So you want to sing!
That’s great news because singing is a tremendously fun and rewarding thing to learn.
And contrary to what a lot of singing teachers will tell you, you don’t have to spend years and tireless hours practising scales to learn how to sing well.
In fact, there are many small things you can do to begin improving your voice right away!
Here are 18 steps that you can follow that will take you from complete beginner to the point where you are impressing yourself and the audience.
These tips, ideas, and exercise routines will help you sound better, develop better hearing, have more control over your voice, and build more confidence in yourself.
Let’s start at the start. This video gives you a great beginning foundation.
A basic understanding of how you create your sound is a great starting point to singing.
Inside your neck you have a voice box that has your vocal chords.
When you sing, you are pushing air through your voice box which allows these vocal chords to move back and forth.
This “vibrating” from your vocal chords causes sound waves to move upwards. The sound then gets amplified as it moves up through your head.
When you’re first learning to sing one of the best things you can do to get your technique off on the right foot is to keep your voice box stable.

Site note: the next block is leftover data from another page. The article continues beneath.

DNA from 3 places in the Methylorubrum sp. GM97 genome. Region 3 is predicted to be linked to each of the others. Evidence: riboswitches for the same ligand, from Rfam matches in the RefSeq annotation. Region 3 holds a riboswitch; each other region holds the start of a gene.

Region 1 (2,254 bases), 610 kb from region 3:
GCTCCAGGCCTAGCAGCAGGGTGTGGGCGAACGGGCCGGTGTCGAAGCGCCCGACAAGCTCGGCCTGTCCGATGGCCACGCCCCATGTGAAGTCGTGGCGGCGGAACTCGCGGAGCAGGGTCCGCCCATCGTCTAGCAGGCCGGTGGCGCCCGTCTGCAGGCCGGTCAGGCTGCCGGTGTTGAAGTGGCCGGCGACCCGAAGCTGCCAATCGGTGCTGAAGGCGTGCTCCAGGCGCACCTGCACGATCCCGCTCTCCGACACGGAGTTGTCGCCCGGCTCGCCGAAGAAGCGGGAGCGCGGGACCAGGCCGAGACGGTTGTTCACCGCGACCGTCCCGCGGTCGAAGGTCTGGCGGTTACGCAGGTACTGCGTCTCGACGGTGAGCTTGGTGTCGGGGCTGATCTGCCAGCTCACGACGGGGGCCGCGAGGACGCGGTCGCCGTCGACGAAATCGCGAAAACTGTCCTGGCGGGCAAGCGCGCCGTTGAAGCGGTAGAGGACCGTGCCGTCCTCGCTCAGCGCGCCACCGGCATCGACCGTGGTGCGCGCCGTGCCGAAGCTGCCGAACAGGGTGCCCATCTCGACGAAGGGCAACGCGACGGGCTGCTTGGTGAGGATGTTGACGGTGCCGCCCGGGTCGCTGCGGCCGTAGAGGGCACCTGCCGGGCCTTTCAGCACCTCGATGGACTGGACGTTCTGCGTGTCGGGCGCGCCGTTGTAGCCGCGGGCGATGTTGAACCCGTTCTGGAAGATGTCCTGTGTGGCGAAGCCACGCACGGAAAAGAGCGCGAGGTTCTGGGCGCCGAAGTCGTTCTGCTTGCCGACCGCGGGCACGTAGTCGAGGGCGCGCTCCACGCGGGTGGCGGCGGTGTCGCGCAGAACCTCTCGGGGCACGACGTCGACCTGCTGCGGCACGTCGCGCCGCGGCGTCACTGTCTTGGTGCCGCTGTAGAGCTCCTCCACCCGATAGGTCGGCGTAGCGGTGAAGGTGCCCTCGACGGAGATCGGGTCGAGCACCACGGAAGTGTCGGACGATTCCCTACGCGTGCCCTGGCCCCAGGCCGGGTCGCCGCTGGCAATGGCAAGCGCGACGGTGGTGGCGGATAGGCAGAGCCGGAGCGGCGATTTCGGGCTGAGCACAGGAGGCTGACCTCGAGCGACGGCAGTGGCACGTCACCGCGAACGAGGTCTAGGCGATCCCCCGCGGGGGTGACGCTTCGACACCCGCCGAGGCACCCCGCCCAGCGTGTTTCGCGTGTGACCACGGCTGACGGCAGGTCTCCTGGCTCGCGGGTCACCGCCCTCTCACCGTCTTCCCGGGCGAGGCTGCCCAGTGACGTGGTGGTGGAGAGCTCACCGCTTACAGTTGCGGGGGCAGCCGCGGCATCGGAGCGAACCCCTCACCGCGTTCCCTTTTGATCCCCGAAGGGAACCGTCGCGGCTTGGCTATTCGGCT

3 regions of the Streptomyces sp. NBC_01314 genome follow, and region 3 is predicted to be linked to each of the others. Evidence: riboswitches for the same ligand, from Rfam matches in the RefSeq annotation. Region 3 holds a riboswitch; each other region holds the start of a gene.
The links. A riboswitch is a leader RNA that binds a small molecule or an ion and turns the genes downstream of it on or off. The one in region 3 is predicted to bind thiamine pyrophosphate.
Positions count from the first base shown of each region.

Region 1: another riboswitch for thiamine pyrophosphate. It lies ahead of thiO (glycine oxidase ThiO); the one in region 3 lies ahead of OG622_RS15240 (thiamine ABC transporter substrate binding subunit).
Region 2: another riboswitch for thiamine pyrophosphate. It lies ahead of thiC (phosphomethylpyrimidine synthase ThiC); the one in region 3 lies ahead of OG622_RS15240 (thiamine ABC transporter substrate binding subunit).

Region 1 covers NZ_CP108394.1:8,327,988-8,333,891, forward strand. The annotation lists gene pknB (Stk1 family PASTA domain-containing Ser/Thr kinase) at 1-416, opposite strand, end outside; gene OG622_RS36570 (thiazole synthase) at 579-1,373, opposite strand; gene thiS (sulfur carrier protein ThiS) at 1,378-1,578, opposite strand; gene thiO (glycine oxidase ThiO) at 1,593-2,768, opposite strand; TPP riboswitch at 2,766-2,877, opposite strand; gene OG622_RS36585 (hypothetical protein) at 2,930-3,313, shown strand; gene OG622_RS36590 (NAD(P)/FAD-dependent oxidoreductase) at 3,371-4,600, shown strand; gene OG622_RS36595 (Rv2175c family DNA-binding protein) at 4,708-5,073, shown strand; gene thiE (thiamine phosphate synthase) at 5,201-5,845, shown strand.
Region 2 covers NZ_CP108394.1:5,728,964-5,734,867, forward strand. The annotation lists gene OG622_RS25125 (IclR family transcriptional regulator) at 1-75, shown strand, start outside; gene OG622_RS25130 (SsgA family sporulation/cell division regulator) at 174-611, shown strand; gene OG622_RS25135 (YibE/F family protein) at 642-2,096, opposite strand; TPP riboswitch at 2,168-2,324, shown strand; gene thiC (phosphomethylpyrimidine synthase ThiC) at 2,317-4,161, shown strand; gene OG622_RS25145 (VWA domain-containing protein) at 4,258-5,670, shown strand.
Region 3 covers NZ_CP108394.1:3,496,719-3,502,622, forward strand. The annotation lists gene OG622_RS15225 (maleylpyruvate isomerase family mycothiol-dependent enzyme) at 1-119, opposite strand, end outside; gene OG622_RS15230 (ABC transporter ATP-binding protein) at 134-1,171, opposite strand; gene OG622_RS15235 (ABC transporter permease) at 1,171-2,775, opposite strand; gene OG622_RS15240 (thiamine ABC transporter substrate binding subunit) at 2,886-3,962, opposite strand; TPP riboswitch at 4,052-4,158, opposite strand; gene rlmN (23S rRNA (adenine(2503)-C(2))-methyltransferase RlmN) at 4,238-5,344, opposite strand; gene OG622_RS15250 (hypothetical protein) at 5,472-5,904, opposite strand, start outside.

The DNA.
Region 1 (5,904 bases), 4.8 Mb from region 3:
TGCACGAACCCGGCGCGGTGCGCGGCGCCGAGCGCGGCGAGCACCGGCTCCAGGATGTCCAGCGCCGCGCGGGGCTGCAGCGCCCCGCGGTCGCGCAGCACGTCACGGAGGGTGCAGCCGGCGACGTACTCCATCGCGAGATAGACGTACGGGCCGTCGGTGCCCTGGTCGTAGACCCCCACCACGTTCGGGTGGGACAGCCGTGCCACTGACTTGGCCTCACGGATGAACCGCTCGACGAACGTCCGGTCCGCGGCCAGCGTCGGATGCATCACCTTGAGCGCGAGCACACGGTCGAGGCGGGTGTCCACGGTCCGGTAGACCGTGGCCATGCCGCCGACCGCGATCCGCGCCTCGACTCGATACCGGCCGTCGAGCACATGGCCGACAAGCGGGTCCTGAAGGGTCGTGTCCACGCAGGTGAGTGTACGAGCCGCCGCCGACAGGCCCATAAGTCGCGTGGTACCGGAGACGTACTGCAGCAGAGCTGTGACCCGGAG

The funny thing is, just about the biggest mistake that singer make - from beginners to seasoned pro’s - is they move their voice box around as they sing.
By keeping it stable, you will have more control over your voice and you won’t be blocking off your sound (which is what happens when it starts to move around).
One of the easiest ways to tell if your voice box (or larynx) is moving around when you sing is if you are feeling strain.
If you feel like you’re having to “push” your voice to get a note, it probably means your voice box is moving out of place.
When this happens, the best thing to do is back off. Sing in an easier range in your voice.
When you are first developing your voice, it’s important to do exercises that feel comfortable. And exercises that don’t cause you to develop bad technique.
Humming is a very good exercise to start your singing journey. By taking a song that you like and humming over the melody, you will begin to experience using your voice.
You can also take scales to practice your humming.
Scales are a series of notes that musicians use to practice their technique.
Humming on easy scales will help you begin to get familiar with different parts of your voice. This will then lead on very naturally to doing more difficult exercises.
Here is a scales you can practice humming on.
Another thing that will be very valuable to you in the beginning is to develop your internal hearing.